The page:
So you can imagine my amazement when Antic Disposition presented me with the first Dogberry I actually loved, in the form of Louis Bernard. Here Dogberry becomes the owner of the local cafe, a small-scale petty tyrant who also acts as self-important head of the watch. But the true genius of the production is in making him a cross between Jacques Tati and Basil Fawlty, and Bernard carried it off in a turn full of very French physical comedy, with Scott Brooks as his hapless, put-upon sidekick Verges (who has a remarkable talent for the accordion). The entire ‘rallying the watch’ scene, for example, was actually in French and was dominated by the clumsy shuffling around of Dogberry’s inept recruits. It was a stroke of brilliance.

Much Ado gives wonderfully meaty roles to its two main characters, but the secondary roles of Claudio and Hero are hard to flesh out properly, especially that of Hero. As I grow older, I’m increasingly irritated by her meek reaction to Claudio’s accusations at their wedding, and annoyed by her spineless willingness to take him back at the end. I want to shake her by the shoulders: ‘Hero, how could you? Think of what he said about you! Even if he was mistaken, do you really want a man who’d treat you like that?!’ But she never listens. All credit to Andersen, however, for giving Hero a little bit more grit than usual. When Claudio unveils her at their second, final wedding, she fixes him with a hard stare and, when she says, “I am a maid,” she sounds as if she’s warning him never to doubt her again. I liked seeing a bit more steel. Varey did the best he could with Claudio, but there’s only so much mileage to be got out of a character who is lovesick and spiteful by turn, and who receives an ending far better than he deserves.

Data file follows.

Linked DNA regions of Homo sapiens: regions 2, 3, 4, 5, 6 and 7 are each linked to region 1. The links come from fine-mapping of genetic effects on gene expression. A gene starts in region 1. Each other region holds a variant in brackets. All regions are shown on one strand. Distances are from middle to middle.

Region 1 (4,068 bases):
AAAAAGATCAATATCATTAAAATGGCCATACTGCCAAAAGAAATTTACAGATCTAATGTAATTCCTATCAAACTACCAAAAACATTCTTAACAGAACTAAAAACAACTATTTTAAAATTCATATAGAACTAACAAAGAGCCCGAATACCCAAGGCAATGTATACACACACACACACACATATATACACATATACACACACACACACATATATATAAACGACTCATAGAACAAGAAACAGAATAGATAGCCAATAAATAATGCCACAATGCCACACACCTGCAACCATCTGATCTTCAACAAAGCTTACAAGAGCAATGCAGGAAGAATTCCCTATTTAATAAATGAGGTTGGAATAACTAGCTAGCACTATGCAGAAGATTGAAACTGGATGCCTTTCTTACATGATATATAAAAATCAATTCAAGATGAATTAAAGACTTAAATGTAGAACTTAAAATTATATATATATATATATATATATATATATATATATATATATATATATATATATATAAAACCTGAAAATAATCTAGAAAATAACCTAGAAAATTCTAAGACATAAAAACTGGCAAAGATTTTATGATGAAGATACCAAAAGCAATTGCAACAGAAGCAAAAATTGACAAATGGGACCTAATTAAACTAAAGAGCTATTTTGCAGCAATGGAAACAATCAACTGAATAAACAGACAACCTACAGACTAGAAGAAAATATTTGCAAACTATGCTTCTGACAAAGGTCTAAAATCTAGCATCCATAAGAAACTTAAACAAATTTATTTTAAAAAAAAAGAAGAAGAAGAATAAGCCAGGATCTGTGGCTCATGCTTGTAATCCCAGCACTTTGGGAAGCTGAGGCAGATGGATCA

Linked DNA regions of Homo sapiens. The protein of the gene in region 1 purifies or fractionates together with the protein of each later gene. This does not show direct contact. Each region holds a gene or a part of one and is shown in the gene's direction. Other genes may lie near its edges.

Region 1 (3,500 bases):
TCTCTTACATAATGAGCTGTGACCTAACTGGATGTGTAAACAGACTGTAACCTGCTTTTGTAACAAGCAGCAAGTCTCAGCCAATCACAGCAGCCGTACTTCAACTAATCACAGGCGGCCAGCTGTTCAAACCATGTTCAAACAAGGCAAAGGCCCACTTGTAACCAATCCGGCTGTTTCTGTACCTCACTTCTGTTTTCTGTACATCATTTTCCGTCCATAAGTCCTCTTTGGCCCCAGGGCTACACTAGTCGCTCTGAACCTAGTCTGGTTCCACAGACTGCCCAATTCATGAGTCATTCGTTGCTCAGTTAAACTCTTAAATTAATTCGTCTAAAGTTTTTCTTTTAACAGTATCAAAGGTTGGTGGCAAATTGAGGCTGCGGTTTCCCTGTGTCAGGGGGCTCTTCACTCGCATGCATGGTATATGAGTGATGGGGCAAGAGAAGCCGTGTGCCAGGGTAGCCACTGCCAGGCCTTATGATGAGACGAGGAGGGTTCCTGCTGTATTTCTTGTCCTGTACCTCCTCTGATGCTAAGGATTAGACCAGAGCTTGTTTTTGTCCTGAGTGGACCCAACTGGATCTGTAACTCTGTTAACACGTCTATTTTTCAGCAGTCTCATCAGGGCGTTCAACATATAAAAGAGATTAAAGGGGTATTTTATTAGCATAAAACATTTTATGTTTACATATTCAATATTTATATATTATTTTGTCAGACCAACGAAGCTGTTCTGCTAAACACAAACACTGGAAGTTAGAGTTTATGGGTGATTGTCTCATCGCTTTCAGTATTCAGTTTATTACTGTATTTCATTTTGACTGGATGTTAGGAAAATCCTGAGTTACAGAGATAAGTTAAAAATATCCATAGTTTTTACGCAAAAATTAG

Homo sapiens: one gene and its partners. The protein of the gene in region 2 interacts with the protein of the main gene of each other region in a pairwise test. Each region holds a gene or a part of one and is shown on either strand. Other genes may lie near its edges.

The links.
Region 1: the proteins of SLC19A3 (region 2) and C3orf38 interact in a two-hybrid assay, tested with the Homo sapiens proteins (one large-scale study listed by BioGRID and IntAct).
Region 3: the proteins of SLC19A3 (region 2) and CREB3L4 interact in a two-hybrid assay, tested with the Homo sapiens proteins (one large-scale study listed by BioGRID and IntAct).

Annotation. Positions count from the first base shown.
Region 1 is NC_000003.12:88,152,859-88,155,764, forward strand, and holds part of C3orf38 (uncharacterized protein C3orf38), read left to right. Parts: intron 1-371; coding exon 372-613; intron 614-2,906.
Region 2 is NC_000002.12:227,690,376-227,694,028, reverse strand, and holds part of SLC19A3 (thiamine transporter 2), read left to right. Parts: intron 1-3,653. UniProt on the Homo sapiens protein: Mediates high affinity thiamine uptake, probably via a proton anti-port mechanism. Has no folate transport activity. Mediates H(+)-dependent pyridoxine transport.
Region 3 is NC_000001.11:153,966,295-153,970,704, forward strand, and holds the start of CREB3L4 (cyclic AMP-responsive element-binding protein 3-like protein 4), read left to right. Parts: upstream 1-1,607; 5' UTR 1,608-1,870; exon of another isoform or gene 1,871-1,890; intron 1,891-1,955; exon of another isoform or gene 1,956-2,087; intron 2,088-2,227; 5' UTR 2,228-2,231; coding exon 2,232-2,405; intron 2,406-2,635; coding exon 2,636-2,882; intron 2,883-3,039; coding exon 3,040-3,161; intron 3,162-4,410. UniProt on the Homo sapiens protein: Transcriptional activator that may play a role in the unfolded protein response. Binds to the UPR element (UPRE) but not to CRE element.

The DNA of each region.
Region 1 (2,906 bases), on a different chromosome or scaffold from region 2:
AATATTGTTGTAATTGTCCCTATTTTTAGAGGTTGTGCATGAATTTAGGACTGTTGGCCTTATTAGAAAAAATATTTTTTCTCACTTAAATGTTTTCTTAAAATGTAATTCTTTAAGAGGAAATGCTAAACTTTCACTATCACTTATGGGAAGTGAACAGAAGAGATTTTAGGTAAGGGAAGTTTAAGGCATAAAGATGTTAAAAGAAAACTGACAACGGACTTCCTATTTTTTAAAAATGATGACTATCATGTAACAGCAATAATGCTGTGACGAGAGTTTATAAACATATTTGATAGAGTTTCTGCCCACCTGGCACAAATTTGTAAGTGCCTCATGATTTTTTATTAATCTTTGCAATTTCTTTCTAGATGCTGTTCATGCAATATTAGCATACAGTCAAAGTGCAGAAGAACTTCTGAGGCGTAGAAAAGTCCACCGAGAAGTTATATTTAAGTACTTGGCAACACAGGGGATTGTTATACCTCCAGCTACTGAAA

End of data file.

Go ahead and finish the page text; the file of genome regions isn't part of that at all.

Shakespeare: Much Ado About Nothing

Benedick (Nicholas Osmond) overhears startling news concerning Beatrice’s feelings

The play rests on Beatrice and Benedick. As the latter, Nicholas Osmond was a twinkling-eyed, self-confident joker: a man who showed no sign of his tragic romantic history, with just the right mixture of swagger and sensitivity. He had good chemistry with Chiraz Aich’s Beatrice, who came across as a woman more wounded than she liked to say: given to high spirits, but prone in a tight spot to become caustic. Aich’s lovely throaty voice worked very well for Beatrice, who I’ve always thought should be either a contralto or a low mezzo, although she did rather over-project at times. Not surprising, when you think the cast have come from cathedrals and French squares, but unnecessary in Gray’s Inn’s superbly wood-panelled Hall, where the acoustic reverberations occasionally blurred her words. She and Osmond were perfect in the final section when, in spite of themselves, they have to admit that the love they feel is real: Benedick’s quip, ‘Come, I shall have thee; though by this light, I take thee for pity‘ always makes me laugh, because despite sounding snide, it’s actually a wonderfully tongue-in-cheek declaration of love, and Osmond played it perfectly. They’d both sparred so convincingly that you felt genuinely happy that they’d finally managed to make peace.

I should have said much earlier that, on entering Gray’s Inn Hall, you found it transformed into a French square, with cafe tables set along the sides (where you sat if, like us, you’d been cunning enough to order reserved seated), and benches beyond. A bar stood at one end, which was fully operational beforehand and during the interval, but which also formed the centre of Dogberry’s little realm. And the space of the ‘square’ provided the setting for dances and intrigues and squabbles. It was a wonderful setting, and felt quite different from the arrangement of the space for The Comedy of Errors. Antic Disposition do find such extraordinary spaces for their performances. Every time I come to see them, I leave full of admiration for their creativity, their professionalism and their care with the text and the venue; and this time was no exception. Radiant and full of bonhomie, I passed out into the quiet squares of Gray’s Inn feeling at peace with the world and, indeed, thoroughly enchantée.